According to health experts, coronaviruses are common in animal species, and most don’t affect humans. As of now, only seven different coronaviruses are known to infect humans. In their lifetime, most people will be infected with at least one common human coronavirus.
What are the symptoms of coronavirus?
Common coronaviruses typically cause mild to moderate upper-respiratory tract illness, and those affected exhibit flu-like symptoms. The most common symptoms include:
Some cases of coronavirus can be more severe, and individuals experience more serious lower-respiratory tract illnesses like bronchitis and pneumonia. For the elderly, infants and those with weakened immune systems, coronavirus can be even more dangerous.
How is coronavirus diagnosed?
If you’re exhibiting coronavirus symptoms, you should stay indoors and contact NHS 111 immediately, especially if you’re experiencing symptoms and have travelled to countries where outbreaks have been reported. Do not go to a GP surgery, pharmacy or hospital. The NHS will likely conduct a lab test to detect coronavirus.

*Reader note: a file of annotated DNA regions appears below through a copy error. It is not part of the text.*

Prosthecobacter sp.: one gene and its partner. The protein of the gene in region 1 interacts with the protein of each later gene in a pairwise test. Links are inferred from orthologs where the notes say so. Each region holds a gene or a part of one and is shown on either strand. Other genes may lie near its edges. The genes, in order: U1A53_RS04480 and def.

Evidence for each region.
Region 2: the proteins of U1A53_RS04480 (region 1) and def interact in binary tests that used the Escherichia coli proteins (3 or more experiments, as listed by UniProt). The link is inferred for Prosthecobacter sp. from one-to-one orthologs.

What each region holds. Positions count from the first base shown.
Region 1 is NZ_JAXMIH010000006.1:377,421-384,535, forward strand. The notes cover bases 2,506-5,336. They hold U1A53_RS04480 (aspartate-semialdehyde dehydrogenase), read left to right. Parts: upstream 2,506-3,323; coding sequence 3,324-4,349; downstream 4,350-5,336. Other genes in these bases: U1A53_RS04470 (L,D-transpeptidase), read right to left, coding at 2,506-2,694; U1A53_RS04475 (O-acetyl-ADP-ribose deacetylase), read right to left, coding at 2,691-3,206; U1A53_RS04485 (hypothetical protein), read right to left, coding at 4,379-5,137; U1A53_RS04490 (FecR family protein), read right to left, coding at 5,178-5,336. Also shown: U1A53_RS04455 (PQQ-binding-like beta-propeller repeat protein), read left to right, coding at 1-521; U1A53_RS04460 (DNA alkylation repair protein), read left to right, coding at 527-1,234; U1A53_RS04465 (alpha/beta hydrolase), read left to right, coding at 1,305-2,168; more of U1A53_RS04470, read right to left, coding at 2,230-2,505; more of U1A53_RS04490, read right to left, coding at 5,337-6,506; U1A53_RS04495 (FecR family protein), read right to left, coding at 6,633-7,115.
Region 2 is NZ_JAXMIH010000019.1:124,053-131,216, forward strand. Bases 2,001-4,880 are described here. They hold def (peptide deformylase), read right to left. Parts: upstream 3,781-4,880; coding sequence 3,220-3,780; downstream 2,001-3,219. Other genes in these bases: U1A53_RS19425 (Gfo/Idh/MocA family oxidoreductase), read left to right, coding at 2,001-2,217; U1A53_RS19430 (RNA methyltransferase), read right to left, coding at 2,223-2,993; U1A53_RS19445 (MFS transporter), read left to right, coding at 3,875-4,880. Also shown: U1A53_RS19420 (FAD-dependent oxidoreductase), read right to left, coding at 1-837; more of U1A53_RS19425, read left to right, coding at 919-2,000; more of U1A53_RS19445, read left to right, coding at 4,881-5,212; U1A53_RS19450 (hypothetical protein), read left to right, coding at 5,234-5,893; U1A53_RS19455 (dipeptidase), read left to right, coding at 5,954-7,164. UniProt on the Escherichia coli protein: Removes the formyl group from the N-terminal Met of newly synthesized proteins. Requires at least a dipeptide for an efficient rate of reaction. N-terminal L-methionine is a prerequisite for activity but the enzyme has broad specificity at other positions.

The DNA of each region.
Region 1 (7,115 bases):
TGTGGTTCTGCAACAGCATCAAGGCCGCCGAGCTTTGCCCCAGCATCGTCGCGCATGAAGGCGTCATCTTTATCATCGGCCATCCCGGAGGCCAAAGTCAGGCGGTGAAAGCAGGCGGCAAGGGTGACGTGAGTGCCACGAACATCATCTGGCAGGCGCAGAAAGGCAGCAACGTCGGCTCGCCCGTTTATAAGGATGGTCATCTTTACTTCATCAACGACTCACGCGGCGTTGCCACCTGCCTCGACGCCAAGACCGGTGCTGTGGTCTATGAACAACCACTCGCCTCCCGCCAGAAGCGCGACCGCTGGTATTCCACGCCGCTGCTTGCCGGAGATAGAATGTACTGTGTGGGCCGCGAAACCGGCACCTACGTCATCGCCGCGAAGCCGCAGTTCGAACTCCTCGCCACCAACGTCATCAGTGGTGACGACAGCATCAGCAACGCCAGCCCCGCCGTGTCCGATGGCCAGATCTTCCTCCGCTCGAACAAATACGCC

Deadly Outbreaks of Coronavirus
The 2019 novel coronavirus, as well as two other human coronaviruses, have caused severe symptoms. In 2012, the Middle East Respiratory Syndrome Coronavirus (MERS-CoV) outbreak caused severe illness—nearly 4 out of 10 people infected died. The severe acute respiratory syndrome coronavirus (SARS-CoV), which was first reported in Asia in 2003, spread to two dozen countries, infected 8,098 people and caused 774 deaths before it was contained.
How can I prevent coronavirus infection?
The most common cases of coronavirus typically occur in autumn and winter, but can happen at any time throughout the year. Unfortunately, there is not a vaccine that can protect you from human coronavirus infection. However, because human coronavirus is believed to be spread through person-to-person contact, the NHS recommends the following prevention strategies:
For more information about coronavirus, click here.